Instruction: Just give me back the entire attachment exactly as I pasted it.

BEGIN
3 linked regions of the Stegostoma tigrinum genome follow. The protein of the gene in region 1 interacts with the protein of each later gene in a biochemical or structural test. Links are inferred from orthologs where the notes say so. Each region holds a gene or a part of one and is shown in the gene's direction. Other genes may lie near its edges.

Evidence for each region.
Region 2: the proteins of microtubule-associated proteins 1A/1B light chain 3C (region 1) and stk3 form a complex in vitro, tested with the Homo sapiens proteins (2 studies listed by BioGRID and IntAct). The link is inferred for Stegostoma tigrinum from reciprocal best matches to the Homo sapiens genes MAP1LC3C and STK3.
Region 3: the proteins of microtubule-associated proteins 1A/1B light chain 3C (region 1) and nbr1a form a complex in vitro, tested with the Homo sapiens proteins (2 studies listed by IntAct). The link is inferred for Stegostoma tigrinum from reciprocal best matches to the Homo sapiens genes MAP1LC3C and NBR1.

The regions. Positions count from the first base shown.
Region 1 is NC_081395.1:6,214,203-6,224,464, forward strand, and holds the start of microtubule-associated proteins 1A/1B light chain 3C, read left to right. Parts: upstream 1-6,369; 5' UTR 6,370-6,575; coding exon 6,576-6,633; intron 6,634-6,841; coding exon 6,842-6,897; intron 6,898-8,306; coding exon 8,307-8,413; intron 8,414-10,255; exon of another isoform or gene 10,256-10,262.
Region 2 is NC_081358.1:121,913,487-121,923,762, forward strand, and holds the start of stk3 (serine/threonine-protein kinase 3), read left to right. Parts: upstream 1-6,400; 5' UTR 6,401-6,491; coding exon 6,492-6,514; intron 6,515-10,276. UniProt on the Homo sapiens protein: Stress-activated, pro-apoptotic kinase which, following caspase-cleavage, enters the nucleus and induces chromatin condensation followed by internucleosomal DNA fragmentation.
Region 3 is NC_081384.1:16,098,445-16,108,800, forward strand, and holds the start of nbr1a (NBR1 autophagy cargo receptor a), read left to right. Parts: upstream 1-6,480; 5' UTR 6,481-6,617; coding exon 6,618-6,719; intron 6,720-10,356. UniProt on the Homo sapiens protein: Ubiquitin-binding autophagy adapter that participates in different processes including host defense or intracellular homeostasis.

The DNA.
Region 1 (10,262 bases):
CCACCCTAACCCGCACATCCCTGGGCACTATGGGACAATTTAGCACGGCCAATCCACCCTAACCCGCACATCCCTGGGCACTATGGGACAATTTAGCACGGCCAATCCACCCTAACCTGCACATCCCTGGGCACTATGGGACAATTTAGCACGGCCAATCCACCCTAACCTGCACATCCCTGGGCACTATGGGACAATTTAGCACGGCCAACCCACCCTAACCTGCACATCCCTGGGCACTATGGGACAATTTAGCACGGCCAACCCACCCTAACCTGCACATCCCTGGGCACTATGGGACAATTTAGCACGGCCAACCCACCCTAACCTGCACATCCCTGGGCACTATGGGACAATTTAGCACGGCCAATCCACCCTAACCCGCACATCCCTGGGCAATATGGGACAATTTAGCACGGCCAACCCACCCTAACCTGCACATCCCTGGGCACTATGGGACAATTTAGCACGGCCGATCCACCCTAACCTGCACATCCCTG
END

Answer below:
3 linked regions of the Stegostoma tigrinum genome follow. The protein of the gene in region 1 interacts with the protein of each later gene in a biochemical or structural test. Links are inferred from orthologs where the notes say so. Each region holds a gene or a part of one and is shown in the gene's direction. Other genes may lie near its edges.

Evidence for each region.
Region 2: the proteins of microtubule-associated proteins 1A/1B light chain 3C (region 1) and stk3 form a complex in vitro, tested with the Homo sapiens proteins (2 studies listed by BioGRID and IntAct). The link is inferred for Stegostoma tigrinum from reciprocal best matches to the Homo sapiens genes MAP1LC3C and STK3.
Region 3: the proteins of microtubule-associated proteins 1A/1B light chain 3C (region 1) and nbr1a form a complex in vitro, tested with the Homo sapiens proteins (2 studies listed by IntAct). The link is inferred for Stegostoma tigrinum from reciprocal best matches to the Homo sapiens genes MAP1LC3C and NBR1.

The regions. Positions count from the first base shown.
Region 1 is NC_081395.1:6,214,203-6,224,464, forward strand, and holds the start of microtubule-associated proteins 1A/1B light chain 3C, read left to right. Parts: upstream 1-6,369; 5' UTR 6,370-6,575; coding exon 6,576-6,633; intron 6,634-6,841; coding exon 6,842-6,897; intron 6,898-8,306; coding exon 8,307-8,413; intron 8,414-10,255; exon of another isoform or gene 10,256-10,262.
Region 2 is NC_081358.1:121,913,487-121,923,762, forward strand, and holds the start of stk3 (serine/threonine-protein kinase 3), read left to right. Parts: upstream 1-6,400; 5' UTR 6,401-6,491; coding exon 6,492-6,514; intron 6,515-10,276. UniProt on the Homo sapiens protein: Stress-activated, pro-apoptotic kinase which, following caspase-cleavage, enters the nucleus and induces chromatin condensation followed by internucleosomal DNA fragmentation.
Region 3 is NC_081384.1:16,098,445-16,108,800, forward strand, and holds the start of nbr1a (NBR1 autophagy cargo receptor a), read left to right. Parts: upstream 1-6,480; 5' UTR 6,481-6,617; coding exon 6,618-6,719; intron 6,720-10,356. UniProt on the Homo sapiens protein: Ubiquitin-binding autophagy adapter that participates in different processes including host defense or intracellular homeostasis.

The DNA.
Region 1 (10,262 bases):
CCACCCTAACCCGCACATCCCTGGGCACTATGGGACAATTTAGCACGGCCAATCCACCCTAACCCGCACATCCCTGGGCACTATGGGACAATTTAGCACGGCCAATCCACCCTAACCTGCACATCCCTGGGCACTATGGGACAATTTAGCACGGCCAATCCACCCTAACCTGCACATCCCTGGGCACTATGGGACAATTTAGCACGGCCAACCCACCCTAACCTGCACATCCCTGGGCACTATGGGACAATTTAGCACGGCCAACCCACCCTAACCTGCACATCCCTGGGCACTATGGGACAATTTAGCACGGCCAACCCACCCTAACCTGCACATCCCTGGGCACTATGGGACAATTTAGCACGGCCAATCCACCCTAACCCGCACATCCCTGGGCAATATGGGACAATTTAGCACGGCCAACCCACCCTAACCTGCACATCCCTGGGCACTATGGGACAATTTAGCACGGCCGATCCACCCTAACCTGCACATCCCTG